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Weight-Loss Drug Zepbound Offers a New Way to Treat Sleep Apnea

Weight-Loss Drug Zepbound Offers a New Way to Treat Sleep Apnea


Sue Clasen kept trying to manage her sleep apnea. She knew a CPAP machine would help her breathe through the night, but none of the masks she wore with it were comfortable enough to actually fall asleep. She bought a special hanger to hold the machine’s hose so she wouldn’t get tangled up in it. She found a pillow with cutouts to cradle the mask. Some nights, she woke up feeling as if she were drowning in the air that streamed out of the machine.

Ms. Clasen, 49, remembers one night a few years ago when she, her husband and her three children were sharing a hotel room. The CPAP’s mask felt bulky and irritating — she just couldn’t sleep with it on. But when she took it off and fell asleep, her husband soon nudged her awake: Her snoring, a common symptom of sleep apnea, was so loud it woke the whole room up.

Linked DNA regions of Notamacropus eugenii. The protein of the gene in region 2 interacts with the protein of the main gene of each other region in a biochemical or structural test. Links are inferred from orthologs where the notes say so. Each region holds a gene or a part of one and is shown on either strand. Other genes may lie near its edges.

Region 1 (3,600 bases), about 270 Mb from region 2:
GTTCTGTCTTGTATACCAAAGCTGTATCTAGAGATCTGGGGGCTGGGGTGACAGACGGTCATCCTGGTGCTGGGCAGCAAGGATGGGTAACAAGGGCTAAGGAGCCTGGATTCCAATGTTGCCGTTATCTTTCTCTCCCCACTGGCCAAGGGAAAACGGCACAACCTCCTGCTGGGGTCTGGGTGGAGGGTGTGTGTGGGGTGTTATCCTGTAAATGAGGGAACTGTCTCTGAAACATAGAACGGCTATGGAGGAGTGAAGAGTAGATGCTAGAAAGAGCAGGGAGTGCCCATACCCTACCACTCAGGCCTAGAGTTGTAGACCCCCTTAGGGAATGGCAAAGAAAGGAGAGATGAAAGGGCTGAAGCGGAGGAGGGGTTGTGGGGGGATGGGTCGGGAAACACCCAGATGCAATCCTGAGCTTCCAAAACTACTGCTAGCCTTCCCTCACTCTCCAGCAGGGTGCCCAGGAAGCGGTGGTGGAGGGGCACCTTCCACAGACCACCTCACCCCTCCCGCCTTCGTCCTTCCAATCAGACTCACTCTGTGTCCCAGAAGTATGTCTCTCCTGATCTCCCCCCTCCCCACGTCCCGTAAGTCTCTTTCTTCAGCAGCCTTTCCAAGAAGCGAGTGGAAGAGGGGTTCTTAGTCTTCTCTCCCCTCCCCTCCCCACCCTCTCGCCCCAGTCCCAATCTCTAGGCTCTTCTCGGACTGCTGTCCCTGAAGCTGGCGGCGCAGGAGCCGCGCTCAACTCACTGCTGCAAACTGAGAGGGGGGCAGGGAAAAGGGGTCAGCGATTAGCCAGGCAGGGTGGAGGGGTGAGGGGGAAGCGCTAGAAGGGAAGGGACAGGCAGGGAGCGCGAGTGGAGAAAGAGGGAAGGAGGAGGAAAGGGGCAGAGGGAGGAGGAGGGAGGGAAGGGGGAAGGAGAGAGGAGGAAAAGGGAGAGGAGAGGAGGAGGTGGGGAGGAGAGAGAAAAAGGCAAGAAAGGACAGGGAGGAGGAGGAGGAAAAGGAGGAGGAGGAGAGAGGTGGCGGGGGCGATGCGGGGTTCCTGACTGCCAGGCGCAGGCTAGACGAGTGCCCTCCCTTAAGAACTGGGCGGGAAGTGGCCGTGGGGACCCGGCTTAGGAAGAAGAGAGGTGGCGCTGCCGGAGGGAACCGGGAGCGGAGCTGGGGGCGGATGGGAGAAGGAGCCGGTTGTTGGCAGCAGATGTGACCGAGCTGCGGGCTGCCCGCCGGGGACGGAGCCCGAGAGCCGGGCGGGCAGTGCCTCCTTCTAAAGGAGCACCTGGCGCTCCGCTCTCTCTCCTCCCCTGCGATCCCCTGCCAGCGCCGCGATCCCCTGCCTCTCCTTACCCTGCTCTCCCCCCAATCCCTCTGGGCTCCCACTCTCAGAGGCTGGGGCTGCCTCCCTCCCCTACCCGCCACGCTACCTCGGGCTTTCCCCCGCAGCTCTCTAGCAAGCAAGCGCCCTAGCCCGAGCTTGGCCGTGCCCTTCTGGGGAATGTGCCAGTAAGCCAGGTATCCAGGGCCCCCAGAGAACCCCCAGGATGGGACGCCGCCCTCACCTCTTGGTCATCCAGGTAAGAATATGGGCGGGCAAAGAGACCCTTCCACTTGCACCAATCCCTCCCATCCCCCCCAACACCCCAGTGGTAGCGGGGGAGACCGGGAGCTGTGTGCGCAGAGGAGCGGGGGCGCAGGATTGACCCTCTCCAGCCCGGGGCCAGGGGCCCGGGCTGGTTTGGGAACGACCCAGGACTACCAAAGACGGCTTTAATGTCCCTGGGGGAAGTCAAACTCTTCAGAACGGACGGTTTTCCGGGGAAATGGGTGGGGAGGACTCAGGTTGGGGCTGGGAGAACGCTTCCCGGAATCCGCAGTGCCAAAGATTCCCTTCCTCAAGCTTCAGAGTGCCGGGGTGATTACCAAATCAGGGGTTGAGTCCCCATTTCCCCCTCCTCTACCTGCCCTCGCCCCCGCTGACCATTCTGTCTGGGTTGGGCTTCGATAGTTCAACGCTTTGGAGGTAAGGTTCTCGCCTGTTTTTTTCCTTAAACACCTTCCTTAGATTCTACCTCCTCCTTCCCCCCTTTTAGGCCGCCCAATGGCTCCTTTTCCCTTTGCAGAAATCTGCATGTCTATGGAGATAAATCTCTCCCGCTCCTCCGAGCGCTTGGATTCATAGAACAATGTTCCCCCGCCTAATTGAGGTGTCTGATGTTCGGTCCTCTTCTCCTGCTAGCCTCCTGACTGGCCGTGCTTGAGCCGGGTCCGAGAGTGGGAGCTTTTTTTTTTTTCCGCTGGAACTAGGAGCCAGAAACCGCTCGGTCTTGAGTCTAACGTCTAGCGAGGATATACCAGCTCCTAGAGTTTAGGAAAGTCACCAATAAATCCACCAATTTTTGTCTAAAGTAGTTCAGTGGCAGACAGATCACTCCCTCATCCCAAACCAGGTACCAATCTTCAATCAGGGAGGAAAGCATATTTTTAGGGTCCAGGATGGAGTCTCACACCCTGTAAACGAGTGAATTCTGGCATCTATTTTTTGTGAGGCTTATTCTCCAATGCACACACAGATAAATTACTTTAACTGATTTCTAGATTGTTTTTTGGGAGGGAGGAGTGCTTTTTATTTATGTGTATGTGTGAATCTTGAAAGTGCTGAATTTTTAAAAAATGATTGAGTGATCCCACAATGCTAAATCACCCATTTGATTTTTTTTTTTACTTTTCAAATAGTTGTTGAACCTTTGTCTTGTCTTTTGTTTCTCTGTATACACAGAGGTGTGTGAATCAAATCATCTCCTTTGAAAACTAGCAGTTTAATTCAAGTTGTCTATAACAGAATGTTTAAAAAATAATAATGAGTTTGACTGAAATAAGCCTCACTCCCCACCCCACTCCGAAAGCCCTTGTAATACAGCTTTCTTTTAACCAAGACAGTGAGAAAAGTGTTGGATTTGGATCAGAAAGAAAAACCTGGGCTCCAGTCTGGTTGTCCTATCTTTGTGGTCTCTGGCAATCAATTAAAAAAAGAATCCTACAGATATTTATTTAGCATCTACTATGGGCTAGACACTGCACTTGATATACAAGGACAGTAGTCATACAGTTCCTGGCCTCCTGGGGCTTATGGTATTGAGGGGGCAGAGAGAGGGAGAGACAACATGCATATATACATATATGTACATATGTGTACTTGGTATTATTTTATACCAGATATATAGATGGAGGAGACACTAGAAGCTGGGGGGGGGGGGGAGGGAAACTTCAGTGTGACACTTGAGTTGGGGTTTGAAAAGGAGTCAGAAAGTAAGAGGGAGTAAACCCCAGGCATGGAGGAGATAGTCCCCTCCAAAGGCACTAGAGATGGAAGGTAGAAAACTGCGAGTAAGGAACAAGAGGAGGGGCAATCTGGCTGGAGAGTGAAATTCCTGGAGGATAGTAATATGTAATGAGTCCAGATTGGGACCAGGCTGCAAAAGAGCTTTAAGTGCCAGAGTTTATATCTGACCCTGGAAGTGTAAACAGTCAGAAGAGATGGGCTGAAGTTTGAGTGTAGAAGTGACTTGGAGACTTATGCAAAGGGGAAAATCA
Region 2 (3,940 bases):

But since Ms. Clasen started taking Ozempic in February 2023 to lose weight, she has stopped snoring. She no longer needs to nap throughout the day. The worst of her sleep apnea symptoms have vanished.

More Americans with obstructive sleep apnea, the most common form of the disorder, may soon turn to weight-loss drugs.

Two major new clinical trials showed that tirzepatide, which is in the same class of medications as Ozempic and is sold under the brand names Mounjaro and Zepbound, significantly improved symptoms of obstructive sleep apnea in people with obesity. The results were published Friday in a paper in the New England Journal of Medicine and presented at an American Diabetes Association conference in Orlando, Fla. Eli Lilly, which makes tirzepatide and funded the studies, said it had asked the Food and Drug Administration to broaden the use of the Zepbound to include obstructive sleep apnea.

If approved, it would become the first drug specifically cleared to treat the condition, and would give patients another option for managing their sleep apnea. And those who have already seen their symptoms improve after losing weight on similar drugs say the impact has been transformative.

“I’ve got my life back,” Ms. Clasen said.